No intensive care beds for most Californians as COVID-19 surges
SACRAMENTO, Calif., Dec 21 (Reuters) - There are no intensive care beds available in densely populated Southern California or the state's agricultural San Joaquin Valley, together home to nearly 30 million people, amid a deadly surge of COVID-19, Governor Gavin Newsom said on Monday.
The pandemic is crushing hospitals in the most-populous U.S. state, even as the U.S. government and two of the nation's largest pharmacy chains began a nationwide campaign on Monday to vaccinate nursing home residents against the highly contagious respiratory disease. read more
The U.S. death toll from the virus has accelerated in recent weeks to 2,627 per day on a seven-day average, according to a Reuters tally.
The University of Washington's Institute for Health Metrics and Evaluation has said U.S. COVID-19 deaths will peak in January, when its widely cited model projects that more than 100,000 people will die as the toll marches to nearly 562,000 by April 1.
Nationwide, the number of hospitalized COVID-19 patients on Monday stood at nearly 113,400, near a record high of over 114,200 set on Friday, according to a Reuters tally.
In California, Newsom told a remote news conference he had requested help from nurses, doctors and medical technicians in the U.S. military, and is hoping that 200 people can be deployed. The state has also sent nearly 700 additional medical staff to beleaguered hospitals, and opened up clinics in unused state buildings, a closed sports arena and other locations.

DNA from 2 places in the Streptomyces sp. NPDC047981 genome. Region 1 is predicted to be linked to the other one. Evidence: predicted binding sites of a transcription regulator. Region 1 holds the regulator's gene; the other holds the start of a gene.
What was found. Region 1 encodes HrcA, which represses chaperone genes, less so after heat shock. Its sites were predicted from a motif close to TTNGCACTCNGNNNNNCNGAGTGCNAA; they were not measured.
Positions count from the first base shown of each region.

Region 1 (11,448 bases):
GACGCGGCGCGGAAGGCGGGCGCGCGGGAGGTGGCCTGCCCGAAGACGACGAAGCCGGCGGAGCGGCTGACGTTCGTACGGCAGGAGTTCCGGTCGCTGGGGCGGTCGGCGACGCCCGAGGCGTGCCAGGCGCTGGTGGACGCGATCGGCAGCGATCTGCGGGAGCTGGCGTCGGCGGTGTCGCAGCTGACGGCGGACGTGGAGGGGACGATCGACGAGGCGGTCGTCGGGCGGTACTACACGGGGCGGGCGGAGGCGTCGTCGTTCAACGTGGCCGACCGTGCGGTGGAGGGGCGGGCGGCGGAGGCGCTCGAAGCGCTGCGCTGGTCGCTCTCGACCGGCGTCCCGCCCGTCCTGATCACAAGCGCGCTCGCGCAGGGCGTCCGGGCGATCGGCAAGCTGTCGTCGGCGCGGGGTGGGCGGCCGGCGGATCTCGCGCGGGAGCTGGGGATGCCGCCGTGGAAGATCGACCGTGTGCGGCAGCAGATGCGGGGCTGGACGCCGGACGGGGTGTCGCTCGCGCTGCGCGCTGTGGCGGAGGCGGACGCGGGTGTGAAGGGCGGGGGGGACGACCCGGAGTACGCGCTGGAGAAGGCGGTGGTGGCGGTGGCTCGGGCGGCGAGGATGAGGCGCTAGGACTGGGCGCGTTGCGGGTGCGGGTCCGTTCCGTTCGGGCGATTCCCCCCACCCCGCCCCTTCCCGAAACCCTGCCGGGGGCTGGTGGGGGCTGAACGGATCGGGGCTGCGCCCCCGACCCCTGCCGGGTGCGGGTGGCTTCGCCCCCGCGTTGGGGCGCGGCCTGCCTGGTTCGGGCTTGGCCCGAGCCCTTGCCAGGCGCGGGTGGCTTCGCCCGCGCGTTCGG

California Secretary of Health and Human Services Mark Ghaly said many hospitals in the state may also soon run out of room for patients who need to be admitted but do not require intensive care.
Ghaly told the news conference the current surge was related to gatherings that took place over the Thanksgiving holiday and that a similar surge is expected after Christmas and New Year's, he said.
Newsom pleaded with Californians to comply with stay-at-home orders that restrict activity in most but not all of the state. "We are not victims of fate," he said.
The governor added that the strain of the virus ravaging California was not the new, highly contagious version emerging in the UK, Newsom said.
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